KH2PO4 Solution - The Planted Tank Forum
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post #1 of 3 (permalink) Old 02-08-2010, 11:40 PM Thread Starter
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KH2PO4 Solution


I made KH2PO4 solution from dry PO4 from Aquariumfertilizer and I have a Q: each ml of this solution gives me 0.53ppm for 10 gallons of water. Now, how much do I need to dose (3 times per week) my 55g to get a consistent 2ppm of PO4 in my tank? Thank you.

My calculations are 20ml 3 times a week but, I am not sure if this is correct.

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post #2 of 3 (permalink) Old 02-10-2010, 02:41 PM
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lets see

.53 / 5.5 = .0963 ppm / ml on solution in a 55G

x = 2/.0963 = 20.768ppm

that looks right.. Just to let you know that keeping parameters consistent isn't probable. It depends on a lot of variables. That's why the EI method is used; it overdoses the nutrients just in case of any deficiencies.

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post #3 of 3 (permalink) Old 02-10-2010, 05:05 PM
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the region "D" is the target range.
C works okay too, but has much less wiggle room, you want to dose more as you start hitting that concentration.

CO2 and light also have similar curves.
For nutrients, we do not know what the E ranges are for plants, mostly salt stress are the cases that are known. Hoagland's solution has anywhere between 210-235ppm of N for example, 50ppm or thereabouts for PO4 etc.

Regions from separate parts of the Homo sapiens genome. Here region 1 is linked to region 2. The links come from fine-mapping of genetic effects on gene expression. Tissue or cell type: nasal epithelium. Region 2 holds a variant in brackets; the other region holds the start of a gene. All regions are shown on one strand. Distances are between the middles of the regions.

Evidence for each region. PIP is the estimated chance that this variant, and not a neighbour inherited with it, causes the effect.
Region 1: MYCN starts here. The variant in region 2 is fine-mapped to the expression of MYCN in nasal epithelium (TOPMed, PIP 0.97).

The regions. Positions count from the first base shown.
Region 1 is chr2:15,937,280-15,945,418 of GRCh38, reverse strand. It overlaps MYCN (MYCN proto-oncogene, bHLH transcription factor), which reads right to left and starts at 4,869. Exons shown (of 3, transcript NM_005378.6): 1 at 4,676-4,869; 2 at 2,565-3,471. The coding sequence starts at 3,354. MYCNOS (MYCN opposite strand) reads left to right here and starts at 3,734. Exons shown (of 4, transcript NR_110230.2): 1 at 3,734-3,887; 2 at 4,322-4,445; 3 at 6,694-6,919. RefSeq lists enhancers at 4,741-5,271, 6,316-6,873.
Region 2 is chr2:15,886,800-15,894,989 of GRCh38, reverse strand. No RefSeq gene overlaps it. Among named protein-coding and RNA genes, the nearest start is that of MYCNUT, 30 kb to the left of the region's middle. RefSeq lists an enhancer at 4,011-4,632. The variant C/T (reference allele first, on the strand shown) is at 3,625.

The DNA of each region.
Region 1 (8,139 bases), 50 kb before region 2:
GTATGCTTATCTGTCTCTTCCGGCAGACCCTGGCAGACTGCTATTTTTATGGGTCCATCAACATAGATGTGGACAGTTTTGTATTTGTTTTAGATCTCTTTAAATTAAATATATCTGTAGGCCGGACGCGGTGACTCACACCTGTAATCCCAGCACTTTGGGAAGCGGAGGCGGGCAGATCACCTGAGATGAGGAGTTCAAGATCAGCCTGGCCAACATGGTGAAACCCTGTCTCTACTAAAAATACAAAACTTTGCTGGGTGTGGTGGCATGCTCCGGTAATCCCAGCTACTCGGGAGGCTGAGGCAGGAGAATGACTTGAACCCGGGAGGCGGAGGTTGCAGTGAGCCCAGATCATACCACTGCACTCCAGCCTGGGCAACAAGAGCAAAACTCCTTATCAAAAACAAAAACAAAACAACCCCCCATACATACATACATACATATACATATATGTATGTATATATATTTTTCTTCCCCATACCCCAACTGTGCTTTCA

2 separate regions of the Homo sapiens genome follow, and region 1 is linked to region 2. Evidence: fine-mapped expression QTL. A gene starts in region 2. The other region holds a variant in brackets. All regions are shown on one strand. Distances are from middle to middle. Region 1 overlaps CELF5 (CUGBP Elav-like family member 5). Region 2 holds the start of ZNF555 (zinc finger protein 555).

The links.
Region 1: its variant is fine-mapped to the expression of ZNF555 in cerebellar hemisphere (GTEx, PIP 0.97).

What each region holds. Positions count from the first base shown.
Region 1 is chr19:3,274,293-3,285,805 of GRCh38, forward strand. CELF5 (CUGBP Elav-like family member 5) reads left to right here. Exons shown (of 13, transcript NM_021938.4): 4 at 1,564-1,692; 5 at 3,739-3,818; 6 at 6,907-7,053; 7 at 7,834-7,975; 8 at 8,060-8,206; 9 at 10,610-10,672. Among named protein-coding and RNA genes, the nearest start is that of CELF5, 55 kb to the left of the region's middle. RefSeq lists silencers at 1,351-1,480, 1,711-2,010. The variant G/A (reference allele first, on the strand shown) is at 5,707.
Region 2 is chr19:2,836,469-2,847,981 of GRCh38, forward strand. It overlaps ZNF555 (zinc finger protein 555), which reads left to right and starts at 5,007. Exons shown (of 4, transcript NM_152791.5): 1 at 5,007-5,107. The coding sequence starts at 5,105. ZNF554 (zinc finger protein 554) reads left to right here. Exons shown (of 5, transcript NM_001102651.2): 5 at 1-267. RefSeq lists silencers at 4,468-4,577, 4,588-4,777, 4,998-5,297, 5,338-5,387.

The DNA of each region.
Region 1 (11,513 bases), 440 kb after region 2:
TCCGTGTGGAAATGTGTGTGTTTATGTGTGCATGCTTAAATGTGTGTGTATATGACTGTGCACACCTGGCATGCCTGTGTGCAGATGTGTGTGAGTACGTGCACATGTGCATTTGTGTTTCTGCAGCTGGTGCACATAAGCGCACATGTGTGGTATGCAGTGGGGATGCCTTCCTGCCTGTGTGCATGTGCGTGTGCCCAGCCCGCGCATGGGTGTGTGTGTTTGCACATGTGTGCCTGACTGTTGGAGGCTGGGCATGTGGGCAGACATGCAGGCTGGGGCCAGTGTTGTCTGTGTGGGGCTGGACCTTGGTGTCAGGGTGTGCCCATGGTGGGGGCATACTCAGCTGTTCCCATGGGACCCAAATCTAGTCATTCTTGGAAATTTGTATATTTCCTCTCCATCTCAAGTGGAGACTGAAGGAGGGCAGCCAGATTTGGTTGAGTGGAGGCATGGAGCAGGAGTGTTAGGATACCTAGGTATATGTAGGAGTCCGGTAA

This is often used as a non limit reference for growth studies.
So it's very safe to say plants can handle a wide upper range beyond most even the more serious mistakes folks often make without risk.

Still, hitting the concentration range of D is far easier than say B or C which are far narrower/much harder to maintain from a management perspective.
Also, if you strongly limit a nutrient, say PO4, then the CO2 demand also goes down because the PO4 is more limiting than say CO2 might be.

This dependence leads some to think there's more to nutrients at lower limiting levels than is really the case. When the nutrients are independent, then demand goes up. Likewise, if the light is more intense, then the demand for CO2 and nutrients also goes up. But if you do not add more CO2/nutrients, then such light is wasted and cannot be used for growth.

Likewise, the non limiting nutrients allow the light and CO2 to be fully used.
If you do not have good CO2, then the light is also not fully used at peak efficiency.

So a combo of low light, good CO2 and good nutrients along with sediment nutrients gives the best overall management for most aquarist' plant growing goals.

Tom Barr

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